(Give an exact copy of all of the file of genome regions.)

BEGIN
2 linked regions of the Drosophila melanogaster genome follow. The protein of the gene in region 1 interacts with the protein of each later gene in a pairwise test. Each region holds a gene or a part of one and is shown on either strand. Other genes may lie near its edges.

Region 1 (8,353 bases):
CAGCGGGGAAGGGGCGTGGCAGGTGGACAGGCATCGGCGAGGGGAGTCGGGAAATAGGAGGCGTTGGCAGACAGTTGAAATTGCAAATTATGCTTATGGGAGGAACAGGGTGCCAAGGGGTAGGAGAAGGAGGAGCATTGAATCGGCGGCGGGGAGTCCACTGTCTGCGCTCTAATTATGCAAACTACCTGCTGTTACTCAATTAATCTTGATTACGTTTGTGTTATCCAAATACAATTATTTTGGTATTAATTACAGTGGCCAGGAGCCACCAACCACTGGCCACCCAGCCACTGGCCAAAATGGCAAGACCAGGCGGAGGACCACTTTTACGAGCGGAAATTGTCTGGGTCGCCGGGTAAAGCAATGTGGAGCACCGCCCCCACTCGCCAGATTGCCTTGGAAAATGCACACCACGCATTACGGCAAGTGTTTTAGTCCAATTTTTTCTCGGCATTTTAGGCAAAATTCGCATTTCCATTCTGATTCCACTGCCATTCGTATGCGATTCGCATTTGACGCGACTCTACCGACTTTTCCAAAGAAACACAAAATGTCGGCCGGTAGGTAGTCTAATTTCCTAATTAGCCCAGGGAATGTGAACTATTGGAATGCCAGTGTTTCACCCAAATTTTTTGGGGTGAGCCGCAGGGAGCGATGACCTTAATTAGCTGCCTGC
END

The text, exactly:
2 linked regions of the Drosophila melanogaster genome follow. The protein of the gene in region 1 interacts with the protein of each later gene in a pairwise test. Each region holds a gene or a part of one and is shown on either strand. Other genes may lie near its edges.

Region 1 (8,353 bases):
CAGCGGGGAAGGGGCGTGGCAGGTGGACAGGCATCGGCGAGGGGAGTCGGGAAATAGGAGGCGTTGGCAGACAGTTGAAATTGCAAATTATGCTTATGGGAGGAACAGGGTGCCAAGGGGTAGGAGAAGGAGGAGCATTGAATCGGCGGCGGGGAGTCCACTGTCTGCGCTCTAATTATGCAAACTACCTGCTGTTACTCAATTAATCTTGATTACGTTTGTGTTATCCAAATACAATTATTTTGGTATTAATTACAGTGGCCAGGAGCCACCAACCACTGGCCACCCAGCCACTGGCCAAAATGGCAAGACCAGGCGGAGGACCACTTTTACGAGCGGAAATTGTCTGGGTCGCCGGGTAAAGCAATGTGGAGCACCGCCCCCACTCGCCAGATTGCCTTGGAAAATGCACACCACGCATTACGGCAAGTGTTTTAGTCCAATTTTTTCTCGGCATTTTAGGCAAAATTCGCATTTCCATTCTGATTCCACTGCCATTCGTATGCGATTCGCATTTGACGCGACTCTACCGACTTTTCCAAAGAAACACAAAATGTCGGCCGGTAGGTAGTCTAATTTCCTAATTAGCCCAGGGAATGTGAACTATTGGAATGCCAGTGTTTCACCCAAATTTTTTGGGGTGAGCCGCAGGGAGCGATGACCTTAATTAGCTGCCTGC